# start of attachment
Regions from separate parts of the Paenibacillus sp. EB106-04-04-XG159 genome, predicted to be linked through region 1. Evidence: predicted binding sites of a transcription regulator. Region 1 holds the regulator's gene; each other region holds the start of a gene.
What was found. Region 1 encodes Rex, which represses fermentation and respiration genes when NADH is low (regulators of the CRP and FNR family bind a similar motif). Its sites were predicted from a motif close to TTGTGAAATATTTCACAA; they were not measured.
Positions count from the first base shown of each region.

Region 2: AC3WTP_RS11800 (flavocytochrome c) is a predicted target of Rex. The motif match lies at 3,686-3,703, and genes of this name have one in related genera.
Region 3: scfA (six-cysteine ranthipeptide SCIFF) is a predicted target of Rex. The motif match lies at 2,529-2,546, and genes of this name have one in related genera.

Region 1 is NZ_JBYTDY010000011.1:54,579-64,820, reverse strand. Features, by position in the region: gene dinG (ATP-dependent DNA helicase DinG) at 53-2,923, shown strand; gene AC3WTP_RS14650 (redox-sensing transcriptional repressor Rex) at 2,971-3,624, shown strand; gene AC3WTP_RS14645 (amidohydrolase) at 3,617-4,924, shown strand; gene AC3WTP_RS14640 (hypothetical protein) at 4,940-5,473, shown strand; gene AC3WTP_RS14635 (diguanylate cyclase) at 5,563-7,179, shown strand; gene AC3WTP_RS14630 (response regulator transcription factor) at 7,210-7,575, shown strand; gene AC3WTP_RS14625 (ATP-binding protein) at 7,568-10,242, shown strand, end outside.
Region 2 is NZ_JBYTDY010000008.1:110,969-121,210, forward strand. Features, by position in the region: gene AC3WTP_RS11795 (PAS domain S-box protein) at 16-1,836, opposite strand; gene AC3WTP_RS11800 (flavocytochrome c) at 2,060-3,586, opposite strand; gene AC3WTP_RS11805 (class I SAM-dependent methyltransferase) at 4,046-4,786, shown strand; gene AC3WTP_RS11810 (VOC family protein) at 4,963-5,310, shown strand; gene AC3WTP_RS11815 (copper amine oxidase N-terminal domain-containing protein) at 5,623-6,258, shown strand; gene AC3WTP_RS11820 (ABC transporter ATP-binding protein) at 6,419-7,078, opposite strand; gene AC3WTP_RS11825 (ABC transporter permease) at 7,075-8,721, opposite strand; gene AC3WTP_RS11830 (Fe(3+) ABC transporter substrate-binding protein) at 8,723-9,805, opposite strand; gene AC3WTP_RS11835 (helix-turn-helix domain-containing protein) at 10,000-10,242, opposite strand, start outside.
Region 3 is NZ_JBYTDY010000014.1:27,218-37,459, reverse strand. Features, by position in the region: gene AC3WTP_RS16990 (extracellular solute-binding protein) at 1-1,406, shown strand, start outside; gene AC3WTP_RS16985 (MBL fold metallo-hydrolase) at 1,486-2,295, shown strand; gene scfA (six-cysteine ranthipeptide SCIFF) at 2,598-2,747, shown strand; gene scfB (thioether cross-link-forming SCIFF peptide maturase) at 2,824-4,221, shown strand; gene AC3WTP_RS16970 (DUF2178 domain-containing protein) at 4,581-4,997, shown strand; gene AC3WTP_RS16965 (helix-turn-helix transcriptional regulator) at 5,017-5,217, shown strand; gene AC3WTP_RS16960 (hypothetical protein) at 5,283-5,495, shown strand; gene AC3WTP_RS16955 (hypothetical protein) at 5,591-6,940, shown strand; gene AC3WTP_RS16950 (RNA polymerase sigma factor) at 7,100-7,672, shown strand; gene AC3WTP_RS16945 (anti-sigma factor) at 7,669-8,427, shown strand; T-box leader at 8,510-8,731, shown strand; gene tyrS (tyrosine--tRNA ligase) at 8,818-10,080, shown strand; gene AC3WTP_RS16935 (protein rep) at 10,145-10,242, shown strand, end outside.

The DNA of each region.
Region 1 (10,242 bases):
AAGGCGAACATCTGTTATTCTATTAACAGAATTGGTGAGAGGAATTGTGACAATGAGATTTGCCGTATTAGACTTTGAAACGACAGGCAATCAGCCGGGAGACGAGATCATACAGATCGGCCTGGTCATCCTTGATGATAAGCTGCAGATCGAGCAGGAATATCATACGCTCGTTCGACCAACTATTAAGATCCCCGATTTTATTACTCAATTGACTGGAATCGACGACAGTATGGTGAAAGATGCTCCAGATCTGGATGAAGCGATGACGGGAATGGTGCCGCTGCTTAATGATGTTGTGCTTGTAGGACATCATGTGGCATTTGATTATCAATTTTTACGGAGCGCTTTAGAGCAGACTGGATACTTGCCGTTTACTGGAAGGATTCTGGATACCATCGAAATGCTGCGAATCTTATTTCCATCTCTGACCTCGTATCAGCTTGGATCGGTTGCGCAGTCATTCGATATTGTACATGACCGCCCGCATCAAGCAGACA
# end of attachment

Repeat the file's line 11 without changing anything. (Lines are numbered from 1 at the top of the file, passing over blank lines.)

AAGGCGAACATCTGTTATTCTATTAACAGAATTGGTGAGAGGAATTGTGACAATGAGATTTGCCGTATTAGACTTTGAAACGACAGGCAATCAGCCGGGAGACGAGATCATACAGATCGGCCTGGTCATCCTTGATGATAAGCTGCAGATCGAGCAGGAATATCATACGCTCGTTCGACCAACTATTAAGATCCCCGATTTTATTACTCAATTGACTGGAATCGACGACAGTATGGTGAAAGATGCTCCAGATCTGGATGAAGCGATGACGGGAATGGTGCCGCTGCTTAATGATGTTGTGCTTGTAGGACATCATGTGGCATTTGATTATCAATTTTTACGGAGCGCTTTAGAGCAGACTGGATACTTGCCGTTTACTGGAAGGATTCTGGATACCATCGAAATGCTGCGAATCTTATTTCCATCTCTGACCTCGTATCAGCTTGGATCGGTTGCGCAGTCATTCGATATTGTACATGACCGCCCGCATCAAGCAGACA